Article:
This is How You Lose the Time War by Amal El-Mohtar and Max Gladstone
Hello, it is I, your friendly neighbourhood time travel enthusiast to talk about a unique, delectable, precious offering that the publishing gods have deemed us worthy of reading.
Created by the powerhouse minds of Amal El-Mohtar and Max Gladstone, This is How You Lose the Time War is a poetic, bloody, violent, queer and romantic take on time travel, history and above all, love. It is ...
For children, toy cars and trucks and trains—the toys that roll—pretty much rock. And child experts also say they can be great for both the physical and cognitive development of children. Naturally, those children obsessed with vehicles and Things That Go Vroom are going to be drawn to books about the same thing. Fortunately, children’s book publishing is happy to fill that need. Some of those books are better than others. Here are some new ones on the best side ...
Dear friends ~
Kirkus is revamping their site in the near future and they’ve decided to end their blogs, so this will be my last post here.
I’m so excited that my last piece will be an interview with a favorite author who wrote a perfectly magical book that I’ve been anticipating since she first mentioned it on her facebook page—THE BOOK CHARMER.
I absolutely adore books with magical elements, and when Karen Hawkins mentioned she’d be doing one ...
Now that the dust has settled since HBO aired its final Game of Thrones episode, let's take a brief look at the where George R. R. Martin's series came and what fans can do to get their fix, because there's more to Game of Thrones than a television show.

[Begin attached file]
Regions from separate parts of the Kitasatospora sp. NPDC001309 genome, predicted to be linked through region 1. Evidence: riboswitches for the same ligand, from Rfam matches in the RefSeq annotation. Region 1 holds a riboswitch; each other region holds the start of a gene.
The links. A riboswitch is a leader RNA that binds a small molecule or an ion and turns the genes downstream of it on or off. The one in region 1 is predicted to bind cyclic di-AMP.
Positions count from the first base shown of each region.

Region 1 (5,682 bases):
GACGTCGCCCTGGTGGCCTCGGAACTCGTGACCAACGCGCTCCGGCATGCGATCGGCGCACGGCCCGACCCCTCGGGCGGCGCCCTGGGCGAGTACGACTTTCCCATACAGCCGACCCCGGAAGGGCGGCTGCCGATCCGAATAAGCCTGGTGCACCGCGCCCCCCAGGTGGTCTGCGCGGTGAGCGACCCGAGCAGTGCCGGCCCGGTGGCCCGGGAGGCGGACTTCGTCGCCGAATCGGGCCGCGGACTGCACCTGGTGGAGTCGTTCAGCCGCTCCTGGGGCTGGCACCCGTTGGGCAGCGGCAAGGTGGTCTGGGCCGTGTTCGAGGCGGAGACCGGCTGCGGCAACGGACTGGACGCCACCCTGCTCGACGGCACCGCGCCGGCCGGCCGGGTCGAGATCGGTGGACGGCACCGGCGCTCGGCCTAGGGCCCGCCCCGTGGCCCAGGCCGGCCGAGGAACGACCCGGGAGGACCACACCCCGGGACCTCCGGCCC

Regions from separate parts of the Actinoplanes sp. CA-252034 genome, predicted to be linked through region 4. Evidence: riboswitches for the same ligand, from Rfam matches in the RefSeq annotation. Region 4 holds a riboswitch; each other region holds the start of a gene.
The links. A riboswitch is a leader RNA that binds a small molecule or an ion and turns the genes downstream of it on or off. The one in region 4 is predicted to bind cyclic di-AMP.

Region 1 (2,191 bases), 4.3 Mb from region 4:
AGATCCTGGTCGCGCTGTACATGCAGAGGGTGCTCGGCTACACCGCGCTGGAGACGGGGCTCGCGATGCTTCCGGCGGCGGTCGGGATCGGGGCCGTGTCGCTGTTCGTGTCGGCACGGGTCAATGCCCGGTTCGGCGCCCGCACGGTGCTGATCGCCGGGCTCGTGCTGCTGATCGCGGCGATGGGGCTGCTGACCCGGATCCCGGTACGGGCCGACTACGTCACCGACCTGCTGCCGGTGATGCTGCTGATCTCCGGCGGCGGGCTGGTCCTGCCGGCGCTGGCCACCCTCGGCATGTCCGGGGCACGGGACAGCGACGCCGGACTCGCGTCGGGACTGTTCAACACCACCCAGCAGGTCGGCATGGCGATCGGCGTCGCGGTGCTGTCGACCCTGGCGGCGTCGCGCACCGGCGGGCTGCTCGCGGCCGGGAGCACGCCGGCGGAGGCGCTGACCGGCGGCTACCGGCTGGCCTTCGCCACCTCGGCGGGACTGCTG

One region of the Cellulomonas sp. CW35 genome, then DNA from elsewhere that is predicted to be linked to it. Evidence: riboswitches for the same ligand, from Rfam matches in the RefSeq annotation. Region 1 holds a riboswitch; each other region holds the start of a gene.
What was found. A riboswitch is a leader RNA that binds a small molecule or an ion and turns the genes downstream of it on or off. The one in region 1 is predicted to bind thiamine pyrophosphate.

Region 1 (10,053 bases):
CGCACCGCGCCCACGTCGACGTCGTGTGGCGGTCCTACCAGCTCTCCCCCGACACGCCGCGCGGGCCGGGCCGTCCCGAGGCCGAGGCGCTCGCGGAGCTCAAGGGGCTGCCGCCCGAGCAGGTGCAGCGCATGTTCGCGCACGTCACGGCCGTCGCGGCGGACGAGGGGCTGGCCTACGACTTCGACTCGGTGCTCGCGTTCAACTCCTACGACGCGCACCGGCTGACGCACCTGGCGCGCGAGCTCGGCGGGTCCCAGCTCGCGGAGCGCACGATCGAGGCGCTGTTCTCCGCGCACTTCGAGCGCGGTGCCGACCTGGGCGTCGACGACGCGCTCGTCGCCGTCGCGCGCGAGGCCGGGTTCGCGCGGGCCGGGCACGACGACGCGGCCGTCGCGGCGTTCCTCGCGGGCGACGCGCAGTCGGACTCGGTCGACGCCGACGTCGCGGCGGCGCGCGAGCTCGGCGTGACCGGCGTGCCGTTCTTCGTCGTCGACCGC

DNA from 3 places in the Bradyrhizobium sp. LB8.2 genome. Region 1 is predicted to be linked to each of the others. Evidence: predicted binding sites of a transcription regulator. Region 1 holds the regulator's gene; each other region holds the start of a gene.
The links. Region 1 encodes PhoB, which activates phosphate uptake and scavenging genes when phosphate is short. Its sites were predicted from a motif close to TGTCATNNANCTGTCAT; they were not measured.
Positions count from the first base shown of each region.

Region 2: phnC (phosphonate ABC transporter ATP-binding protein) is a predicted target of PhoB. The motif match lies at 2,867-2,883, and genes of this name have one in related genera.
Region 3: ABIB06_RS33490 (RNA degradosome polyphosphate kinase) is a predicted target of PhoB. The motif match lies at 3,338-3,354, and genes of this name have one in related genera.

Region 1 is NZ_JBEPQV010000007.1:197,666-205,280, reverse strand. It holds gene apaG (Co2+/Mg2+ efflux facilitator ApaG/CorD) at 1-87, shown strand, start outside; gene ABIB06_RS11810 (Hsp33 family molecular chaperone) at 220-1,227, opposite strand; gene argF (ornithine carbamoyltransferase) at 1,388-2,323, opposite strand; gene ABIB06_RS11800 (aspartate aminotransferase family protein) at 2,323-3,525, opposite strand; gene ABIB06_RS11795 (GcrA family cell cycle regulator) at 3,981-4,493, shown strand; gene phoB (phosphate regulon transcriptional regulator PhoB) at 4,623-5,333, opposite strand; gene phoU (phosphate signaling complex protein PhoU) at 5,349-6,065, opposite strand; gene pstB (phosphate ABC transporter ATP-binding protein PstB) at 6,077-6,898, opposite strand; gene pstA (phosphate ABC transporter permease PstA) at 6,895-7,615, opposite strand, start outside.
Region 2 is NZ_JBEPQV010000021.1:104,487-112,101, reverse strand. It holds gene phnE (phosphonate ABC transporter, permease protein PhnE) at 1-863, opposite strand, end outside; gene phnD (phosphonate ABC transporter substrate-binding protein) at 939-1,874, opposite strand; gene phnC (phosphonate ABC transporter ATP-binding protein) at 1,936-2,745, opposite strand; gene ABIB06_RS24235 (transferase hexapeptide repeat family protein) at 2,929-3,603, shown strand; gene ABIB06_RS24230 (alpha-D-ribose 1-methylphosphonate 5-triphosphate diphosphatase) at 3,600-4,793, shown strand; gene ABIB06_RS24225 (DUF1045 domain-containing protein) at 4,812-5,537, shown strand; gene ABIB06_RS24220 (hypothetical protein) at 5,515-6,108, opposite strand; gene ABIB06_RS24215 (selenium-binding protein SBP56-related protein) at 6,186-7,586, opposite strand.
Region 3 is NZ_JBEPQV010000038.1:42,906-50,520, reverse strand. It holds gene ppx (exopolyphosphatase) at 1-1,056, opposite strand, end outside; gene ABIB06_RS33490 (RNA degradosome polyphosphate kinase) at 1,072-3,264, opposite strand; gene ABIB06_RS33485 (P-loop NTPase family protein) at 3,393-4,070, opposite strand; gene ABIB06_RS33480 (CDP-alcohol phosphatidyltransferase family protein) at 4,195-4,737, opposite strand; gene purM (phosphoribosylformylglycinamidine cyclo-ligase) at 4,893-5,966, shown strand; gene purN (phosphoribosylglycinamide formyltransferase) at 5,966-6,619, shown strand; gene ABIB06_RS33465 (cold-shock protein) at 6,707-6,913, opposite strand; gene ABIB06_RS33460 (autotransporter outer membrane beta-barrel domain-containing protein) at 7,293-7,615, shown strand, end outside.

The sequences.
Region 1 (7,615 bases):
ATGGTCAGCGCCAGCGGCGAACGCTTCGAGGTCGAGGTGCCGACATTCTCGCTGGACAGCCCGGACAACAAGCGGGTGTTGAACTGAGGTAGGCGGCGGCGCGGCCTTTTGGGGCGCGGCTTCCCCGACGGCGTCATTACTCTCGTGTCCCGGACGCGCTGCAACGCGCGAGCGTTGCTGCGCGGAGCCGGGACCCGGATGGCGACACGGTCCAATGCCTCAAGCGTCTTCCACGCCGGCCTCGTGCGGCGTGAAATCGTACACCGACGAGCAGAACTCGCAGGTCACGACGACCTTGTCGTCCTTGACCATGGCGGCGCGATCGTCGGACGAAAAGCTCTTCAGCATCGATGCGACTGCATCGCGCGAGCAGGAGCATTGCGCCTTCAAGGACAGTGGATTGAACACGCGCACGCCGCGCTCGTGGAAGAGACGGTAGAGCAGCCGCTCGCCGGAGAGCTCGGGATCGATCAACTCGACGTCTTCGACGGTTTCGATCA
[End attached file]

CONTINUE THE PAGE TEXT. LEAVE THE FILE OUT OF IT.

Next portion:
"A Game of What?"
In August of 1996, the world was introduced George R. R. Martin's A Song of Ice and Fire series with the release of ...
BOOK REPORT for Spin the Dawn (The Blood of Stars Book 1) by Elizabeth Lim
Cover Story: Tapestry-tastic
BFF Charm: Yay!
Swoonworthy Scale: 8
Talky Talk: Cinematic
Bonus Factors: Project Runway, Quests
Relationship Status: Just What I Was Looking For
Cover Story: Tapestry-tastic
This cover by Tran Nguyen is gorgeous. And it's loaded with details from the book. (The scissors! The hawk! The blue skirt that's evocative of the ocean!) But dresses totally aren't Maia ...
A list of recent horror novels for the summer, inspired by Alma Katsu’s 'The Hunger'
I think I’ve spoken at length before about my love for horror—especially at the peak of the summer season. There’s something about being beachside, in the brightest, most idyllic setting that beckons for a little bit of darkness. Horror novels fit that bill beautifully—especially ones that deal with dark secrets, moral decay, or a good old fashioned bloodbath.
Here’s a list of some of the horror I’ve been enjoying so far this summer.
The Hunger by Alma Katsu. Everyone knows ...
No matter where you stand on the notion of white authors and illustrators writing books about people of other races, there’s no denying that the notion of #ownvoices (named as such in 2015 by author Corinne Duyvis) in children’s literature—that is, children’s books about diverse characters that are written by authors from that same group—has ushered in a whole host of talented authors and illustrators of color. It’s about time. Since publishing is paying more attention to the so-called movement ...
I had the pleasure of reading Abbi Waxman’s first book, THE GARDEN OF SMALL BEGINNINGS, when it released in 2017, and I was an instant fan. (I wrote about in the blog here.)
Last month, she released her third book, THE BOOKISH LIFE OF NINA HILL, which is delightful, and I took a minute to have a phone call with her to dive into her mind.
Part of the reason for this—which you’ll understand if you’ve read all of her ...